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Publication numberUS7869375 B2
Publication typeGrant
Application numberUS 12/337,780
Publication dateJan 11, 2011
Filing dateDec 18, 2008
Priority dateDec 31, 2007
Fee statusPaid
Also published asEP2075946A1, US20090201820
Publication number12337780, 337780, US 7869375 B2, US 7869375B2, US-B2-7869375, US7869375 B2, US7869375B2
InventorsMartin Crisp, Paul Dagostino, Craig Fleming
Original AssigneeHoneywell International Inc.
Export CitationBiBTeX, EndNote, RefMan
External Links: USPTO, USPTO Assignment, Espacenet
Method for predicting a fault in a security system
US 7869375 B2
Abstract
A method for predicting a fault in a wireless communication path between at least one transmitter and a receiver. The method comprises detecting an initial value of a characteristic of a reception signal or an initial value of a characteristic of a wireless communication path, calculating a running average of the same characteristic for preset period of time, comparing the initial value with the calculated running average; and displaying an indication based upon an analysis of the comparing. The indication is transmitted to a remote site for response. The characteristic can be signal strength, noise and a S/N ratio.
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Claims(12)
1. A method for predicting a fault in a wireless communication path between at least one transmitter and a receiver comprising the steps of:
detecting an initial value of a characteristic of a reception signal or an initial value of a characteristic of a wireless communication path;
calculating a first running average of the characteristic for preset period of time;
comparing either the initial value of the characteristic of the reception signal or the initial value of the characteristic of the wireless communication path with the calculated first running average; and
displaying an indication based upon an analysis of the comparing, wherein the calculating step includes the sub-steps of:
converting the reception signal into a digital signal;
sampling the digital signal at least a predetermined number of times;
counting a number of samples;
multiplying the samples with a weighting coefficient, said weighting coefficient for a last sample being different from the other weighting coefficients when the counter reaches a preset number; and
adding the multiple samples.
2. The method for predicting a fault in a wireless communication path according to claim 1, wherein said characteristic of the reception signal is signal strength.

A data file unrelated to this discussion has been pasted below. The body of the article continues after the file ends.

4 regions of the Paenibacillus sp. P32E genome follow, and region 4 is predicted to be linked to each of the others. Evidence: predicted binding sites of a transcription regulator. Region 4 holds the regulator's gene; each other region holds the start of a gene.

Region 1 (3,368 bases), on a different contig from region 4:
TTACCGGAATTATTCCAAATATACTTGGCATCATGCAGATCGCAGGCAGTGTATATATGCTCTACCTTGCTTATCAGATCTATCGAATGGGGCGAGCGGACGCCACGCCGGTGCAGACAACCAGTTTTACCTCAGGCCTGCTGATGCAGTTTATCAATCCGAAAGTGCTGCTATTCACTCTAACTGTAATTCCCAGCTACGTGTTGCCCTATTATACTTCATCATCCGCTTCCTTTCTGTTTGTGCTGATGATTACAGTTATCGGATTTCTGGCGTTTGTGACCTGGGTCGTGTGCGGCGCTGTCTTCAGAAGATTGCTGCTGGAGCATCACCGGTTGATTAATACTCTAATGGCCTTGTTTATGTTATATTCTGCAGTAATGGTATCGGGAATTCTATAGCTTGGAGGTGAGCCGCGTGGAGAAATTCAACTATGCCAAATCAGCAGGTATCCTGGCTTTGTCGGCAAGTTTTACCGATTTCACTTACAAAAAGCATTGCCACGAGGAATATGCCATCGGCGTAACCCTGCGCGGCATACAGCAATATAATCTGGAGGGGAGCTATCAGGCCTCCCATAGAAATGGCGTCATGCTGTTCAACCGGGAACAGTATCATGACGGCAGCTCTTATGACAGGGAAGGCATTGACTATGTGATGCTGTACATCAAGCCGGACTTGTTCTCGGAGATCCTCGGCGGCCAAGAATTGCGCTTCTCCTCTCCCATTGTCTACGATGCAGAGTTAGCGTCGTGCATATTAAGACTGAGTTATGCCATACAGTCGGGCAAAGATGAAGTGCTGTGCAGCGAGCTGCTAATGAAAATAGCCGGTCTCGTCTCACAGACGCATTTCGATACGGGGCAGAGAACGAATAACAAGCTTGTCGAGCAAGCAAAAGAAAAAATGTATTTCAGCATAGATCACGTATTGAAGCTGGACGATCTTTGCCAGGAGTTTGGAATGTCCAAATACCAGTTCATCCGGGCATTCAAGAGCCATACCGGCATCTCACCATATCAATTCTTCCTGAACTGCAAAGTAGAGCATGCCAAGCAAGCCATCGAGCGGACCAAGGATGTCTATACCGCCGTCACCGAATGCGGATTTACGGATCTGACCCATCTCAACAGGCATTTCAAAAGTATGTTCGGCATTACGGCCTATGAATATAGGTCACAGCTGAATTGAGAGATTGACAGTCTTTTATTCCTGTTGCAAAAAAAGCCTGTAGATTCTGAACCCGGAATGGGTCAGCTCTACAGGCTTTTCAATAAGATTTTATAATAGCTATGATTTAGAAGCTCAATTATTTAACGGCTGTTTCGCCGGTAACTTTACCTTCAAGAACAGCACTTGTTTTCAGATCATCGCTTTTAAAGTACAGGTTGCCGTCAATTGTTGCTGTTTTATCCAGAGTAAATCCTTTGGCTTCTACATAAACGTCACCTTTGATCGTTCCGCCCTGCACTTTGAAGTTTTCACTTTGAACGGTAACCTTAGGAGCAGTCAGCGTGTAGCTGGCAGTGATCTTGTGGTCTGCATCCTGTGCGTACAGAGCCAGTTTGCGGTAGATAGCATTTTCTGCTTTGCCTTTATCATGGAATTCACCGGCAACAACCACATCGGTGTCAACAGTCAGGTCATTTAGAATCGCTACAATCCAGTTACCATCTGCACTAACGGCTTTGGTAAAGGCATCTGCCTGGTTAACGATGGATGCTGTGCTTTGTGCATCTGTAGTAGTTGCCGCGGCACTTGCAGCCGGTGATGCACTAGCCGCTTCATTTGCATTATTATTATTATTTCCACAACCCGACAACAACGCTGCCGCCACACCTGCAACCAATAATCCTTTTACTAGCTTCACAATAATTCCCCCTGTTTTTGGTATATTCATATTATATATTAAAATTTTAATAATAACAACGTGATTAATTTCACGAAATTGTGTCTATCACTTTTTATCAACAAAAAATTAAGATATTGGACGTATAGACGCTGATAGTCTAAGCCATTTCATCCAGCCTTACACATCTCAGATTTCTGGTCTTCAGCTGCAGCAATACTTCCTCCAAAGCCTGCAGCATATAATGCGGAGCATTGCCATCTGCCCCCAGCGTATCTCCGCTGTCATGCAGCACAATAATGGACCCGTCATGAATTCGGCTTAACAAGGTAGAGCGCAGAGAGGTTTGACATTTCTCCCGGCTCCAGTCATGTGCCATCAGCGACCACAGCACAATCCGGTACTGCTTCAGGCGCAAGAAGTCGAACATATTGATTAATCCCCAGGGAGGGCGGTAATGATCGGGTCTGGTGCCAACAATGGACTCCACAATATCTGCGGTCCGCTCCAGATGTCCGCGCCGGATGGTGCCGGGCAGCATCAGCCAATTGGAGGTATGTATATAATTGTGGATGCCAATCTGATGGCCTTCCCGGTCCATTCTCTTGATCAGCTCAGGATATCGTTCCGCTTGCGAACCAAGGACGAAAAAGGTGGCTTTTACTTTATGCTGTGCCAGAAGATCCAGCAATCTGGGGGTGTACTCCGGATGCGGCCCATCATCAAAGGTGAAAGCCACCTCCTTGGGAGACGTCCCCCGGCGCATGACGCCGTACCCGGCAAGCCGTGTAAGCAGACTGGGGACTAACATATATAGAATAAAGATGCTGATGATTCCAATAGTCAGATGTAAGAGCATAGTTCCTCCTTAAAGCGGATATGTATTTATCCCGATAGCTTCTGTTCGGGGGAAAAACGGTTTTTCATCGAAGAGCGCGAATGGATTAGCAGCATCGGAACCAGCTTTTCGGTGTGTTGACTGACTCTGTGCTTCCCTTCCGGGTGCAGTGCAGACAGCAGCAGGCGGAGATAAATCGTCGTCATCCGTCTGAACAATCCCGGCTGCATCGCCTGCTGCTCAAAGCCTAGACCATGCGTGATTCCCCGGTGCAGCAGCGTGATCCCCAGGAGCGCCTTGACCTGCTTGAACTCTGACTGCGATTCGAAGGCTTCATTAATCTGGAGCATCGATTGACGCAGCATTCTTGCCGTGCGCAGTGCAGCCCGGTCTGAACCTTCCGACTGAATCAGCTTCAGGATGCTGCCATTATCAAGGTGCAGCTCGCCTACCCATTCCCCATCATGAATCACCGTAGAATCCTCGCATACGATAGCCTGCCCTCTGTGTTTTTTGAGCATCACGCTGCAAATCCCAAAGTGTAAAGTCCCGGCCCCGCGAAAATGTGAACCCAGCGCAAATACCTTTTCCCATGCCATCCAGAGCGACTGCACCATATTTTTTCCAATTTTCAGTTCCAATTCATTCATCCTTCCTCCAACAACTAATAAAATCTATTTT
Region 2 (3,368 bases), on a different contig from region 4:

3. The method for predicting a fault in a wireless communication path according to claim 1, wherein said characteristic is a noise.
4. The method for predicting a fault in a wireless communication path according to claim 1, wherein said characteristic is a signal to noise ratio in the reception signal.
5. The method for predicting a fault in a wireless communication path according to claim 1, further comprising the step of:
calculating a second running average of a characteristic of a reception signal or a initial value of a characteristic of the communication path over a second preset period of time, the second preset period of time being different than the preset period of time;
comparing the first and second calculated running averages; and
displaying an indication based upon an analysis of the comparing.
6. The method for predicting a fault in a wireless communication path according to claim 1, further comprising the step of:
setting the preset period of time, the preset period of time being selected from a time period of seconds, minutes, hours, weeks and months.
7. The method for predicting a fault in a wireless communication path according to claim 1, further comprising the step of moving a location of the receiver.
8. The method for predicting a fault in a wireless communication path according to claim 1, further comprising the step of moving a location of at least one transmitter.
9. A method for predicting a fault in a wireless communication path between at least one transmitter and a receiver comprising the steps of:
detecting an initial value of a characteristic of a reception signal or an initial value of a characteristic of a wireless communication path;
calculating a first running average of the characteristic for preset period of time;
comparing either the initial value of the characteristic of the reception signal or the initial value of the characteristic of the wireless communication path with the calculated first running average; and
displaying an indication based upon an analysis of the comparing, wherein the analysis of the comparing includes the sub-steps of:
determining if a variance between the initial value and the calculated running average is within a plurality of threshold ranges, said threshold ranges representing a distinct reporting event; and
generating the indication based upon the determining, the indication being distinct for each of the plurality of threshold ranges.
10. The method for predicting a fault in a wireless communication path according to claim 9, further comprising the step of:
transmitting the indication to a remote monitoring station.
11. The method for predicting a fault in a wireless communication path according to claim 9, further comprising the step of:
responding to the indication, wherein said responding is different for each distinct indication.
12. The method for predicting a fault in a wireless communication path according to claim 11, wherein said response is moving a location of the receiver.
Description